Getting screened for breast cancer

A mammogram is a low-dose X-ray of the breast. Doctors use mammograms to look for early signs of breast cancer. Regular mammograms are the best test doctors have to find breast cancer early. Having regular mammograms can lower the risk of dying from breast cancer.

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What to say when you talk to your doctor

Before you get a breast or cervical cancer screening, you may want to ask your doctor the following questions:

  • What are my risks of getting breast/cervical cancer?
  • How often should I be screened?
  • What will happen during the screening test?
  • How long will it take?
  • When and how will I learn about the results?
  • When will I need to have my next screening?

What to expect from a mammogram

During a mammogram, you will stand in front of a special X-ray machine. A doctor will place your breast on a clear plastic plate. Another plate will firmly press your breast from above. The plates will flatten the breast, holding it still while the X-ray is being taken. Having a mammogram is a bit uncomfortable for most women. Some women even find it painful, especially if their breasts are sensitive. But, it only takes only a few moments, and then the discomfort is over.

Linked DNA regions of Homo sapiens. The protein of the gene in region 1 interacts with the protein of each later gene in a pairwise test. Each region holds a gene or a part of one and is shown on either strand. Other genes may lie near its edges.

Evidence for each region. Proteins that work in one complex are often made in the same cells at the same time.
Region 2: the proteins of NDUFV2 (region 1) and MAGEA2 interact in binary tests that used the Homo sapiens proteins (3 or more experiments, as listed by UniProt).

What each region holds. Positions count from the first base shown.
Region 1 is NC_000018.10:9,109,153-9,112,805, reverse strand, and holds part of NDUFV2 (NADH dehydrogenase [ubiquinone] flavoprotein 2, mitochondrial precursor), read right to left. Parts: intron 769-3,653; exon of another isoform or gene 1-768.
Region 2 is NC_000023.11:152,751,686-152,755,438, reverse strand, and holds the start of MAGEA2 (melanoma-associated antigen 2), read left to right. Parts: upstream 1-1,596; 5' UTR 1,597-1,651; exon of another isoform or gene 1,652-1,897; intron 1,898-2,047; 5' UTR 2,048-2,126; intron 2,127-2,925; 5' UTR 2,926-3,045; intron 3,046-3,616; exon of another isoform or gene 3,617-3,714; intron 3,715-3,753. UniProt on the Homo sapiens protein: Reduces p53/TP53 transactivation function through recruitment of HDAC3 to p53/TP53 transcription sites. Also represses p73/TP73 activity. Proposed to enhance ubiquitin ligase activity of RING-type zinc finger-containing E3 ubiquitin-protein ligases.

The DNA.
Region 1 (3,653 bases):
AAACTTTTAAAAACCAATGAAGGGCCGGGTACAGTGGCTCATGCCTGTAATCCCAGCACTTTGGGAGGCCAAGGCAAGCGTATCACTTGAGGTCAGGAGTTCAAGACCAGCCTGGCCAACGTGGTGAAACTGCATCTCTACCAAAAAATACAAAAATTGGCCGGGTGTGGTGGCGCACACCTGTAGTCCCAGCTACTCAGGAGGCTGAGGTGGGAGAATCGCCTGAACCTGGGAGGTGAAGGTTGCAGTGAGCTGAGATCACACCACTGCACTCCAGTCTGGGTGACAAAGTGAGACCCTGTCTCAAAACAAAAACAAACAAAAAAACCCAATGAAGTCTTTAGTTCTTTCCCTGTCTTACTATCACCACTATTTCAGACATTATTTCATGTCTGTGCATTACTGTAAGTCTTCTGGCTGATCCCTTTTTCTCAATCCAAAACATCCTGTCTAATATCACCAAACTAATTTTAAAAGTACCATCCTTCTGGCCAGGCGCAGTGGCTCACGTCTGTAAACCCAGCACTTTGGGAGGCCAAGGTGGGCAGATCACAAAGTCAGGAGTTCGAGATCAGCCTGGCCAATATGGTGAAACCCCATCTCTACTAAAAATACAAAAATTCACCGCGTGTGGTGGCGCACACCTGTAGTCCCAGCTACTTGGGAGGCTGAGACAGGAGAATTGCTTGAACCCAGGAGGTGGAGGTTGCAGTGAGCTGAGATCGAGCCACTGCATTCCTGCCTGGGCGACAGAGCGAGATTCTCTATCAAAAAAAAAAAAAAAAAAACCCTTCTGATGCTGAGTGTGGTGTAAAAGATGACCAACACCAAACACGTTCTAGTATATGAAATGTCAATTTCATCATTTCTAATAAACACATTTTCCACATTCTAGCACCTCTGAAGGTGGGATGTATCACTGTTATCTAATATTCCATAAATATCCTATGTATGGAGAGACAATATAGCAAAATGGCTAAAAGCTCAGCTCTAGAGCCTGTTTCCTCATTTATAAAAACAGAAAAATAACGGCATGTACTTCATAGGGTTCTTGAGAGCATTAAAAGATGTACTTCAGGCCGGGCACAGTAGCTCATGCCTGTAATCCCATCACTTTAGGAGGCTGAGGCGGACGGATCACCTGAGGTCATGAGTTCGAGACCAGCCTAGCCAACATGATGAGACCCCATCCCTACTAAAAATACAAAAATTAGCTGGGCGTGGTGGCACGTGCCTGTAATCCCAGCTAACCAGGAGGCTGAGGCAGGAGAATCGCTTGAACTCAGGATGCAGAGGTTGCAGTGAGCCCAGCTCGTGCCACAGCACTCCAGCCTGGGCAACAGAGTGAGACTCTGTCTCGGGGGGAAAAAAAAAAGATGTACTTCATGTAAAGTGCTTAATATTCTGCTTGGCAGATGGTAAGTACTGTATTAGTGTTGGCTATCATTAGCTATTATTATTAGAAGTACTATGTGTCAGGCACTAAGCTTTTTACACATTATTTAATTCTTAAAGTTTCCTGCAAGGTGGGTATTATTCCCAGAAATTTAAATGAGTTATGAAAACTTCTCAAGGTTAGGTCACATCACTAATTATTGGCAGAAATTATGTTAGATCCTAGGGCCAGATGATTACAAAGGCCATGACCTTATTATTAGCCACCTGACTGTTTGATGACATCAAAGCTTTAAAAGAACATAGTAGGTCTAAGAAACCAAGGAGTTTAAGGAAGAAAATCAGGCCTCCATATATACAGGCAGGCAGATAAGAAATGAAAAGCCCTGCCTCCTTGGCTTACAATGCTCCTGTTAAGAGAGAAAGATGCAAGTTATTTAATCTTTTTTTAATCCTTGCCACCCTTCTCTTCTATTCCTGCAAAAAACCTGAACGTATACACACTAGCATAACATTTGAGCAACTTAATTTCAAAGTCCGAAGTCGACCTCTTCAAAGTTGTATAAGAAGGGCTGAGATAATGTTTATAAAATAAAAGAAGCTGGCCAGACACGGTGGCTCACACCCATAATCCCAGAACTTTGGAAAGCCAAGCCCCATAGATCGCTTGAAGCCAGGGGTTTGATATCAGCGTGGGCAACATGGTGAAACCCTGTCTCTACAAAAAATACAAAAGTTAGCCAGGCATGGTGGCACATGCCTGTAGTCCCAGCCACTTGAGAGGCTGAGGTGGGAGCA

When to get screened

How often you get screened for breast cancer depends on many factors, including your age, your family history, and your screening history. All women ages 50 to 74 should have mammograms every 2 years. Some women might start mammograms earlier or have mammograms more frequently. Ask your doctor when and how often you should get screened and make your appointment!

Can I get screened if I don't have insurance?

Yes. Free breast and cervical cancer screening is available for eligible, uninsured Massachusetts residents through the Department of Public Health Care Coordination Program. To get more information or to be connected to a Care Coordination Program clinical site near you, please call (877) 414-4447.

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